Korked Signs Exclusive Apparel Deal with Perfect Game
Milwaukee, WI, February 21, 2017 - Korked Baseball, the lifestyle brand that made a national splash with t-shirts celebrating the Chicago Cubs and certain sage phrases from their coach, Joe Maddon, has secured an exclusive agreement with Perfect Game, considered to be the elite amateur baseball scouting organization in existence, putting on well over 100 tournaments and showcases each year in all corners of the country.
“We’re thrilled to be associated with an organization that has done so much to get exposure for amateur players,” said Korked Managing Partner, Jacob Chandler. “We are a 100% baseball brand, and this is exactly the audience we know will appreciate our focus.”
Korked’s deal makes them the exclusive maker of Perfect Game branded Lifestyle apparel, and the “Official Lifestyle Brand of Perfect Game.”
“We plan to curate a line that speaks to the Perfect Game community of players and families,” said Mike Zimmerman, President of ROC Ventures, which spawned Korked. “Perfect Game has a culture all its own, and we’re excited to be invited to articulate that culture through lifestyle apparel, just like we connected with the Chicago Cubs and their fandom.”
“Korked has great design sense and embraces what we all love about the game of baseball,” said Perfect Game president and national director Jerry Ford. “We know their shirts and hats will be very popular with the players we work with.”
It was their slate of "Maddonisms" and Chicago Cub Fanatic shirts that launched Korked into national prominence, featuring Joe Maddon's “Try Not Suck” slogan and trademark glasses. Maddon is a Korked owner, and a portion of the proceeds from sales of “Maddonisms” goes to his charitable foundation, Respect 90.
Some other Korked classics include “Sticks Out for Harambe” (an ode to the tragic demise of Harambe the gorilla), and a “Pickle in a Pickle.”
“We certainly have a reverence for baseball, but we also know that we all got into this sport because it’s fun,” said Jacob Chandler. “We look forward to bringing some of that spirit to Perfect Game.”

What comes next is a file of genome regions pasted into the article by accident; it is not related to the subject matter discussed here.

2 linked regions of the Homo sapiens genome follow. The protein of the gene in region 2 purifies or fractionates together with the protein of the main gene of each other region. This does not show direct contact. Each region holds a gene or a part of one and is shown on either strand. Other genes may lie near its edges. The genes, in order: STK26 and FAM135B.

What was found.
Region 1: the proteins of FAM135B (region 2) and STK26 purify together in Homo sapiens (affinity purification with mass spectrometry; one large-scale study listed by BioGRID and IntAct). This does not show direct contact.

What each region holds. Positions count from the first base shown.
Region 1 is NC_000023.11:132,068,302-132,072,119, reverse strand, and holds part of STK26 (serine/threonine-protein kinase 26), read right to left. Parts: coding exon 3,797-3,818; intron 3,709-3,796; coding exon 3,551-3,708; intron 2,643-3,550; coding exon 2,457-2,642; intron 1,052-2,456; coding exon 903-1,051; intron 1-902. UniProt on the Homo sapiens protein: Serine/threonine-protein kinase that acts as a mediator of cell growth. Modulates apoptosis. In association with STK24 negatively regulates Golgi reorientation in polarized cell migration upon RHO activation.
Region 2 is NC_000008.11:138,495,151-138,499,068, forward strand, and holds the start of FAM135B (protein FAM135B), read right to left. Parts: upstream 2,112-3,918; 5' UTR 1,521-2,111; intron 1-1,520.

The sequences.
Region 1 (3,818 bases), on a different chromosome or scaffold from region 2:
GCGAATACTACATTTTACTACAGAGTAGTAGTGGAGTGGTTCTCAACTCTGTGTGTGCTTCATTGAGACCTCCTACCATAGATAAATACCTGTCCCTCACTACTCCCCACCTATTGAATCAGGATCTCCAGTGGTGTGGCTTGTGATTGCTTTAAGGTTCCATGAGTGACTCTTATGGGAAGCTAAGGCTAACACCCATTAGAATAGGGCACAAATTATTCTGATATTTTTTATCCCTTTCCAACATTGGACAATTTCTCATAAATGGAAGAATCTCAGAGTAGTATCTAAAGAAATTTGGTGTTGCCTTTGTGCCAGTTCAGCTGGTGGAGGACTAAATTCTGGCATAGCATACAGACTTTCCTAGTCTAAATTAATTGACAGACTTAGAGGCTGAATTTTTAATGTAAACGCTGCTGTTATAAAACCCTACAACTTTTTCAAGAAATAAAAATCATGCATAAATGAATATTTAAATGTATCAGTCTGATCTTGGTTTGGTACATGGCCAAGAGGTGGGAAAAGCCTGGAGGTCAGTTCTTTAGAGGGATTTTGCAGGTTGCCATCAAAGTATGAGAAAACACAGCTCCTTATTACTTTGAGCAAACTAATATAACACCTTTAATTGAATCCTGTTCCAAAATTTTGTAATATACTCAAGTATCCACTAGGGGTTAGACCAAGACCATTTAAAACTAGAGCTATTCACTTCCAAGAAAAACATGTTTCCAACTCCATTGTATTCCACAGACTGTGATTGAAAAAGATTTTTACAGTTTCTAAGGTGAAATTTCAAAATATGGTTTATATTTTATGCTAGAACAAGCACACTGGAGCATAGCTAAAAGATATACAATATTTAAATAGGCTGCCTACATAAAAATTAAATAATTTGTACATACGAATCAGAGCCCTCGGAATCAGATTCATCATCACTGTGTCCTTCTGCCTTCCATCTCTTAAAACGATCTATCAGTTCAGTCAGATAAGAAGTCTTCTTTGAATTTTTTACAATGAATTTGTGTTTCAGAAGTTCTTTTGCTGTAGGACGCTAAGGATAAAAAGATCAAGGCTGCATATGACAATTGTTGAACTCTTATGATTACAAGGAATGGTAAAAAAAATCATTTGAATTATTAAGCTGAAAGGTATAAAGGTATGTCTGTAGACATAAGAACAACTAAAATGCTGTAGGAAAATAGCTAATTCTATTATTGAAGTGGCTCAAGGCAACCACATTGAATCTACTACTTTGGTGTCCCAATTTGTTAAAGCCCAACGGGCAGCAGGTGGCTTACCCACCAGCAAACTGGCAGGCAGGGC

Available now is Korked Baseball’s first Perfect Game shirt, “I’m Next,” sure to be popular among Perfect Game’s hundreds of prospects - - all of whom look to the big leagues with that exact notion in mind!
Korked Baseball: korkedbaseball.com
Perfect Game: perfectgame.org
NOTE: Due to the extremely high demand orders are going out slower than usual. Our team is working nearly 24/7 to get orders out as fast as we can!
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The 100 MPH Fastball… Is this the new norm?
Holy Cow, shout out Harry Caray, what a crazy opening MLB Postseason weekend that was! Filled with some sweeps and some tense, pressure packed situations that remind us all why October Baseball is so special. Now, we’ve discussed Postseason Plotlines previously, and the types of teams that are lurking in October, but I didn’t realize how many guys in the show are throwing the baseball so damn hard until I was locked in on every Postseason game, hanging on pitch by pitch. Pitchers are toeing the slab and chucking that thing up there harder, crisper, and more precisely than I can ever remember in the past. So here we go, we got to show some love to the pitchers, how hard they are throwing baseballs, why are they throwing baseballs this hard, and how beautiful the game within the game of pitching really is.
The other day Jacob (co-founder namedrop, might have seen him in Ft. Myers last weekend, we flip e-mails back and forth… NBD) drops this little nugget in my inbox to wet the beak about how crazy hard pitchers are throwing the baseball and figured it would be a great place to start:
Coming directly from the Director of Research & Development for mlb.com, aka “The Source”, Daren Willman drops some absolute fire (solid play off the emojis) numbers on the evolution of pitches being thrown at 100+ MPH. As you can see with the above tweet, it’s no denying that we're in a baseball era where pitching is as good as it’s ever been in terms of shear velo, and hell I’ll take it step further that most of these guys throwing the ball this hard are also running it up there with movement. What would be the reason for the spike in velocity during the last few years, and how are pitchers readily able to command the zone while throwing with this kind of velocity?